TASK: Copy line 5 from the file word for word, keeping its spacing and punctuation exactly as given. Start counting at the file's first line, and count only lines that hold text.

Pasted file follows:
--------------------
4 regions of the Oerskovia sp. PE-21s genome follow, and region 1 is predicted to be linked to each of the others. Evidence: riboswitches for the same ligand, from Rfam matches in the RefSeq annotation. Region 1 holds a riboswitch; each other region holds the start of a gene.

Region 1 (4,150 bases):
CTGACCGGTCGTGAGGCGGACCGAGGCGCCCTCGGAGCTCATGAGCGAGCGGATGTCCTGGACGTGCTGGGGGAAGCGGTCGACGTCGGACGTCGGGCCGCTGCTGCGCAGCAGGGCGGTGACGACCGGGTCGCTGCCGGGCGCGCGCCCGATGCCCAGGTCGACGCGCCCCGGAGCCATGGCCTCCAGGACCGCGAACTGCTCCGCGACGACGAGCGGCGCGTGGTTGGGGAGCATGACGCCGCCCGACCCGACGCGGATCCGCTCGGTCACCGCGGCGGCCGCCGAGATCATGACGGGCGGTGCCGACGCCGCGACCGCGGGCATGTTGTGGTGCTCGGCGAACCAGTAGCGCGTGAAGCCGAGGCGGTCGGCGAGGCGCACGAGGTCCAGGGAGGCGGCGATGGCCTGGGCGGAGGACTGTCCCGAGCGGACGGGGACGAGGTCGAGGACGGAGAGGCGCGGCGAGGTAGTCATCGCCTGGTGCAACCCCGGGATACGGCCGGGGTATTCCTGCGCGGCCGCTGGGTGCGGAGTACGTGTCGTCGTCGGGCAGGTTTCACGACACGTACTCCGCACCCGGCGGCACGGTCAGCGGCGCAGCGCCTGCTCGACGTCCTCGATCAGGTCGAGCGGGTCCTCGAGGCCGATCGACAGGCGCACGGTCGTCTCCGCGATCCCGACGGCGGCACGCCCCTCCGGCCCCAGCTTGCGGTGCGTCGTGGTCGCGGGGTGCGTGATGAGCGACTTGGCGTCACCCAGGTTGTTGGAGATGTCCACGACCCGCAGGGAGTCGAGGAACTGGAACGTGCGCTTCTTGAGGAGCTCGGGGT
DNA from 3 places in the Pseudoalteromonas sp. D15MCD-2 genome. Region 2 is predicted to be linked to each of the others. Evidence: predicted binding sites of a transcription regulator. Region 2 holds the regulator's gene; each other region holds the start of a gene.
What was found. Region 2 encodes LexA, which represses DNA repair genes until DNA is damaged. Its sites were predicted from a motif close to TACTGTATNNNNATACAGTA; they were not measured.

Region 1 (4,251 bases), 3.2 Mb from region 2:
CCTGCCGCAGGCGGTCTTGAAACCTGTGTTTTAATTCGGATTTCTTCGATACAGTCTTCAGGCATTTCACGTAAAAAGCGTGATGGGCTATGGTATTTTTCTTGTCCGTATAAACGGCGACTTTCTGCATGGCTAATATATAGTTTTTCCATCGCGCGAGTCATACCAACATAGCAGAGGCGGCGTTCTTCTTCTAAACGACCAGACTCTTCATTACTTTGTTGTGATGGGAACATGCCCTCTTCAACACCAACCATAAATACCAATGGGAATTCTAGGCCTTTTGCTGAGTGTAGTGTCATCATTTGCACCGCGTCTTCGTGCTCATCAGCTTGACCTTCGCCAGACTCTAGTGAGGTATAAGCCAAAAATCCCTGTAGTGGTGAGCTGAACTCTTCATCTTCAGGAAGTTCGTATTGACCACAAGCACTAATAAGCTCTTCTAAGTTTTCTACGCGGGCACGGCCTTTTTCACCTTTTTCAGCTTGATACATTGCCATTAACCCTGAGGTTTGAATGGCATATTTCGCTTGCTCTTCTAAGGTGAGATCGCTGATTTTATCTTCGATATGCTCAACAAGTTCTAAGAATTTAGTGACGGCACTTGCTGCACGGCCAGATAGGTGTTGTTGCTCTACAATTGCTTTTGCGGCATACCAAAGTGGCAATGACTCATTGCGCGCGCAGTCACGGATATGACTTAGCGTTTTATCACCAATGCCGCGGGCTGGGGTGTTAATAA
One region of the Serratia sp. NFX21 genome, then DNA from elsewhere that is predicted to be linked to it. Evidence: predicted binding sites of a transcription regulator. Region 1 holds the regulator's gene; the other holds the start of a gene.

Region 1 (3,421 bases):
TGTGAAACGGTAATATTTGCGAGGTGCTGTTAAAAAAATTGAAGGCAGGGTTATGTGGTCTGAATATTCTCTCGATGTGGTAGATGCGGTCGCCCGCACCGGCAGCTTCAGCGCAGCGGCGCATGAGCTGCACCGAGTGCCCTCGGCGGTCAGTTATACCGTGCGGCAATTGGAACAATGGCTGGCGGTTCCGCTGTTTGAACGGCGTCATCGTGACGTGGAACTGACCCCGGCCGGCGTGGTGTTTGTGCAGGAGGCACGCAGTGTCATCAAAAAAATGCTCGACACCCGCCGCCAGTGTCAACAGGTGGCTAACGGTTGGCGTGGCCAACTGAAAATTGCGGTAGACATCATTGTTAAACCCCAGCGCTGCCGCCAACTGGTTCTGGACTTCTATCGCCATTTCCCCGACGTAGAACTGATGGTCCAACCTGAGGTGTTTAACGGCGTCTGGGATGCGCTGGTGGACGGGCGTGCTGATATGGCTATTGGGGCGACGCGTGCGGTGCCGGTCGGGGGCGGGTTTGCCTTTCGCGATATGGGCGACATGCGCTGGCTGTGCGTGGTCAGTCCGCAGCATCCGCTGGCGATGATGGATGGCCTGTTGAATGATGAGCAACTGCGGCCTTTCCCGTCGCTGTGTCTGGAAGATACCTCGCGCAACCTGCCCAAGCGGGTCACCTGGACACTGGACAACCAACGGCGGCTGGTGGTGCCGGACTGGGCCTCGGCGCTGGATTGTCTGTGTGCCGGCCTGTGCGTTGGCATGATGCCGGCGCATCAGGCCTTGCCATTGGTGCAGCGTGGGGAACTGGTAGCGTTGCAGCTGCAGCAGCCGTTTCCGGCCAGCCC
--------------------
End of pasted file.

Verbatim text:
What was found. Region 2 encodes LexA, which represses DNA repair genes until DNA is damaged. Its sites were predicted from a motif close to TACTGTATNNNNATACAGTA; they were not measured.